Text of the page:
The research papers in this first issue of volume 8 are testament to the integral and intimate relationships between the associations and nonprofit corporations that constitute civil society and the policymaking and service delivery functions of government. Never has such interdependence been stronger or more important than it is now, in an age of populism and social unrest when political participation and the effectiveness of public services hold the key to future stability and prosperity. Our five research papers provide several insights to guide future thinking about this complex nexus.
The first paper, by Hui Li and Jiashen Zhang, investigates the impacts of membership in civic associations on political participation in the U.S. The paper, grounded in theory of social capital and based on analysis of U.S. survey data, yields both insights and puzzles. No relationship is found between citizens’ degrees of association participation and their voting behavior. However, the intensity of their involvement in an association is a predictor of both informal and formal political activity, while their scope of involvement as reflected in the number of association affiliations affects only formal activity.
The second paper, by Nives Dolšak, analyzes volunteer participation in a local NGO’s environmental clean-up efforts in 192 districts in Slovenia. Again, the nature of participation is rooted in social capital. In particular, forms of social capital that entail greater face to face interaction associated with religion are found to positively influence participation rates. This result is notable since it suggests that deeply grounded religious social capital underwrites public participation even in countries with a legacy of communist rule.
The third paper, by Ekaterina Ivanova and Michaela Neumayr, more explicitly explores the roles of associations in a contemporary, formerly communist, transitional society, Russia itself. The authors confirm that most business and professional associations are multifunctional – engaging in various combinations of policy advocacy, community building and service delivery. Importantly, policy advocacy is found to be the most common function for all categories of associations studied, suggesting a special role for these associations in a transitioning democracy. Within the realm of policy advocacy, business associations and unions are found to focus more specifically on direct advocacy with government, while professional associations give greater emphasis to advocacy addressed to the general public.
Given the foregoing pervasive political activity and advocacy-involvement of nonprofit associations in democratic and transitioning societies, it is opportune that the fourth paper by Dyana Mason offers a new way to measure the ideological orientations of civil society organization leaders. The paper applies Item Response Theory (IRT) methodology to gauge the political views of nonprofit leaders in California. These leaders are found to be more moderate or centrist in their views than California state legislators but also notably varied by field of service. The IRT measurement tool suggests the possibility that the alignment between nonprofit organization leaders’ political orientations and those of their stakeholder groups and government sponsors can be gauged, perhaps allowing research to illuminate the degree to which such alignment influences the effectiveness with which nonprofits can affect changes in public policy.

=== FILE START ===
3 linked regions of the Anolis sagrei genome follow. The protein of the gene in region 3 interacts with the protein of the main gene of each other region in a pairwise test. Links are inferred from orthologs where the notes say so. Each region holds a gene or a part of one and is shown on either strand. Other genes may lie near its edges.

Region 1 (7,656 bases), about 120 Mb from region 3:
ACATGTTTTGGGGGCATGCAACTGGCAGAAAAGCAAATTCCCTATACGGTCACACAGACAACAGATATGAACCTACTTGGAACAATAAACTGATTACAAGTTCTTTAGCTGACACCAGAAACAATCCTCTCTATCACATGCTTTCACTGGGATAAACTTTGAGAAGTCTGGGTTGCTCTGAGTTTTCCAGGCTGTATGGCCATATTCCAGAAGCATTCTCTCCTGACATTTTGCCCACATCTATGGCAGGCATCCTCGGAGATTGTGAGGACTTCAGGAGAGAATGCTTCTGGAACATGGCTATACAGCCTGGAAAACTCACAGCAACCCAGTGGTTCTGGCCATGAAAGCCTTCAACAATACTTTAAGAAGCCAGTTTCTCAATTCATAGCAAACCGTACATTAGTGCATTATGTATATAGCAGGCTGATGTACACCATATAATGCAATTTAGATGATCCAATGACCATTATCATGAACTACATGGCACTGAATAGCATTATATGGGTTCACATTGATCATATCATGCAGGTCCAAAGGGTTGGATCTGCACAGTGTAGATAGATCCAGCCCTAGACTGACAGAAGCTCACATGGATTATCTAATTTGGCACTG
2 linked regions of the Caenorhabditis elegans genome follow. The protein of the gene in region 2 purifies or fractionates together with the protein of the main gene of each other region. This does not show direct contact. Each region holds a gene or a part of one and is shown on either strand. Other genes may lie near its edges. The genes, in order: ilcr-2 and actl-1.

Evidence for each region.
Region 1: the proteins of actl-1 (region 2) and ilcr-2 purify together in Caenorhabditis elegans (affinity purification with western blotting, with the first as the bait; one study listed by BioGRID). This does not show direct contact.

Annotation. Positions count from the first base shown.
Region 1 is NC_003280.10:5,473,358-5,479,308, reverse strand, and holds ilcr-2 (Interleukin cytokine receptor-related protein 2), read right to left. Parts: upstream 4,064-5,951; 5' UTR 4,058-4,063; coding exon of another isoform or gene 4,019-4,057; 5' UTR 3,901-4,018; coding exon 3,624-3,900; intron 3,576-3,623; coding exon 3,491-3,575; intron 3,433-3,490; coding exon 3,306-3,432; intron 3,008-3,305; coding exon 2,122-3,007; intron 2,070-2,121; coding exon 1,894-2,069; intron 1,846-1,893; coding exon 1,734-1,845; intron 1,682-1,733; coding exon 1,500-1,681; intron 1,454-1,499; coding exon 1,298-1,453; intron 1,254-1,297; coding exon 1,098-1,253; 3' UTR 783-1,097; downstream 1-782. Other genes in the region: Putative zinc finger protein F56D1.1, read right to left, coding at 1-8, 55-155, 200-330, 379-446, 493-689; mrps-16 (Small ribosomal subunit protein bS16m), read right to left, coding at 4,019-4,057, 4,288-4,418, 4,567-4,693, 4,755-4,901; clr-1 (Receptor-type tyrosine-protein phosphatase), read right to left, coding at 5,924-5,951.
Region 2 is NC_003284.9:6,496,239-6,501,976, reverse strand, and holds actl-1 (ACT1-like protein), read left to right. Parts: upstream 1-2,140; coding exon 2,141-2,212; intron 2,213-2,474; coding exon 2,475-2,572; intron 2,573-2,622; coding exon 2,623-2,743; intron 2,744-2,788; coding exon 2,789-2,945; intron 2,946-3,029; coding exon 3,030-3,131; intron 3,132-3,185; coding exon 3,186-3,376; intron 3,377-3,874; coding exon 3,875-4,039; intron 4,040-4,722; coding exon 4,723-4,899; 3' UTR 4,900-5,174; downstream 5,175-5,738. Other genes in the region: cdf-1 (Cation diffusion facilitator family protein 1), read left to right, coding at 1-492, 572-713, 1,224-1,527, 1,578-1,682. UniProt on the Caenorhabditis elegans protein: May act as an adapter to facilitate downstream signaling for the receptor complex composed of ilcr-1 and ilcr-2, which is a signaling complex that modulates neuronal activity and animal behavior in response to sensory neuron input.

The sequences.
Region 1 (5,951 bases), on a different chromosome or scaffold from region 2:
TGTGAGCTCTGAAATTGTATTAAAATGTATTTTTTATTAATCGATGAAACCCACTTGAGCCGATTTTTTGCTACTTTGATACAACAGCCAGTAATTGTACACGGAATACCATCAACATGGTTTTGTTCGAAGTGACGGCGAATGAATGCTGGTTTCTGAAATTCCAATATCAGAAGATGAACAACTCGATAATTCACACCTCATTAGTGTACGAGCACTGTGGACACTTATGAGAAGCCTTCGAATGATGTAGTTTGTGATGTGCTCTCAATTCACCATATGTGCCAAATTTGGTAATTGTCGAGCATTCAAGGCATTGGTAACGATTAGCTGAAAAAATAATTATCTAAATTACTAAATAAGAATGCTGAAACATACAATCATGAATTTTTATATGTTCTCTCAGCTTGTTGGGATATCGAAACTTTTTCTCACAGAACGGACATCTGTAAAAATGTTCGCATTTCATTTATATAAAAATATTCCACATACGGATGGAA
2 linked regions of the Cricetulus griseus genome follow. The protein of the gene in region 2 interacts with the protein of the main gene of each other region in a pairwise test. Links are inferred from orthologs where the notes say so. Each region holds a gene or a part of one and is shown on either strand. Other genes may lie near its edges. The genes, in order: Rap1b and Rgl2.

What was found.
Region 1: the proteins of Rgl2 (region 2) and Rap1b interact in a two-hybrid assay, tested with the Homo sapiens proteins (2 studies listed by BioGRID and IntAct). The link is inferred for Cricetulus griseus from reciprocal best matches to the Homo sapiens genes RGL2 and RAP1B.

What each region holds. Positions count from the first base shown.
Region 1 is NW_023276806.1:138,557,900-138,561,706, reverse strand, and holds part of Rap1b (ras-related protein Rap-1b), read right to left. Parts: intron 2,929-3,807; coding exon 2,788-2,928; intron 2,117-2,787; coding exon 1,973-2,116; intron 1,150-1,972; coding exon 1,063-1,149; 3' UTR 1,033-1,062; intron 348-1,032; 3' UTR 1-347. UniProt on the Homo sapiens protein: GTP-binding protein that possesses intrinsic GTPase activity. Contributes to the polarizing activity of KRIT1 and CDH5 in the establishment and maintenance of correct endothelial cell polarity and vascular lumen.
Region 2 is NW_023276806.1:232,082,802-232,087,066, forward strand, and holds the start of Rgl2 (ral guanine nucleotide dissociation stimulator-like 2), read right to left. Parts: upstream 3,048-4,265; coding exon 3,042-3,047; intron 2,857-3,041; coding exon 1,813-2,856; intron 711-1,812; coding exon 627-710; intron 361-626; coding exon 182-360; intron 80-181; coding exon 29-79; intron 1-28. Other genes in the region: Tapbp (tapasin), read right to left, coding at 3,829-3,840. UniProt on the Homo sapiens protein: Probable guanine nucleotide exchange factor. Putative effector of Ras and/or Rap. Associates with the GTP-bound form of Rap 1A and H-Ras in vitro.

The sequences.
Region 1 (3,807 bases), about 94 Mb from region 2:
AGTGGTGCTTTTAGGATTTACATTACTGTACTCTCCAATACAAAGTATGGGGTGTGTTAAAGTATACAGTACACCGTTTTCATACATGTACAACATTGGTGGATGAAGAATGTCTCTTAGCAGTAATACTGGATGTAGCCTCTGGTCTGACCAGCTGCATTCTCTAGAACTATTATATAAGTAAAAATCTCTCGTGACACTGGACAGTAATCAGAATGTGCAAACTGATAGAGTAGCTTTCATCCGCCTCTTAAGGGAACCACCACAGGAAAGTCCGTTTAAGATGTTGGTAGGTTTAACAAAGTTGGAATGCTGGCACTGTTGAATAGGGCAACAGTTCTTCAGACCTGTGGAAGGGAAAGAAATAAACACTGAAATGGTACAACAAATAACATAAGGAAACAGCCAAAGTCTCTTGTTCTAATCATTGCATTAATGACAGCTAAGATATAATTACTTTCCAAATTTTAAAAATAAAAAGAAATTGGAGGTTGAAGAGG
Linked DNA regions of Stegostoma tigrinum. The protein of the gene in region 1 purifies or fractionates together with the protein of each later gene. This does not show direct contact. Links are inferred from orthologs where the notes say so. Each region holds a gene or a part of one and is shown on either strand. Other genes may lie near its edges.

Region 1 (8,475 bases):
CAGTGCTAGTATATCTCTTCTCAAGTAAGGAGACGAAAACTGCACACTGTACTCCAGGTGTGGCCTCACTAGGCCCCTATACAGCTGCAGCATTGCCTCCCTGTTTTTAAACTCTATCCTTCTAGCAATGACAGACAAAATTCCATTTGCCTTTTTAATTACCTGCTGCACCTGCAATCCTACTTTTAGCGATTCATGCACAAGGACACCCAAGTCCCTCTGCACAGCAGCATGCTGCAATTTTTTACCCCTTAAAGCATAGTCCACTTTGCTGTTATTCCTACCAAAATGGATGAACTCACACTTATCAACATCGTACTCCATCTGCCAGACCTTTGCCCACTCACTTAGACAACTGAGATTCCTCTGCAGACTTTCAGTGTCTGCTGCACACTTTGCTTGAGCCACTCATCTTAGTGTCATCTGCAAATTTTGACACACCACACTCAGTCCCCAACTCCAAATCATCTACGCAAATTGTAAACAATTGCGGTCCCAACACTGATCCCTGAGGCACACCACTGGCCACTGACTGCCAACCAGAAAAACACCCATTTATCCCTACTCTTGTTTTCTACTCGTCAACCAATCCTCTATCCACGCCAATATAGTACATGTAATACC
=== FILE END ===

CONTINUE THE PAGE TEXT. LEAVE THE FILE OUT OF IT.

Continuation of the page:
The fifth paper, by Fredrik Andersson, shifts our attention from advocacy to the service interface between the nonprofit sector and government, asking how public policies and regulations influence the level of entrepreneurial activity associated with private delivery of a government financed service – in this case, public education in the city of Milwaukee. The paper analyzes the Milwaukee Parental Choice Program, i. e., school voucher program, in that Midwestern U.S. city. The article specifically examines the rates at which entrepreneurs have attempted, and succeeded or failed, in founding nonprofit voucher schools, over the twenty-five year period of 1991 through 2015, a period characterized by distinct changes in the constraining regulations governing the program. This rich case analysis clearly demonstrates how government, intentionally or not, can influence the supply of privately provided services through policies that encourage, discourage or otherwise shape the requirements for entrepreneurial initiative in the social economy. This bears on an important policy dilemma – how to ensure quality and success of those entrepreneurial initiatives while avoiding the chilling effects of regulation.
Related both to education and policy advocacy, this issue is rounded out with a review by John Tyler of Megan Tompkins-Stange’s new book Policy Patrons, which focuses on the role of four major U.S. foundations in informing education policy in the U.S. Tyler critically assesses the book’s examination of the tensions between elite private foundations and grassroots democracy in the shaping of public policy.
I hope you enjoy the issue.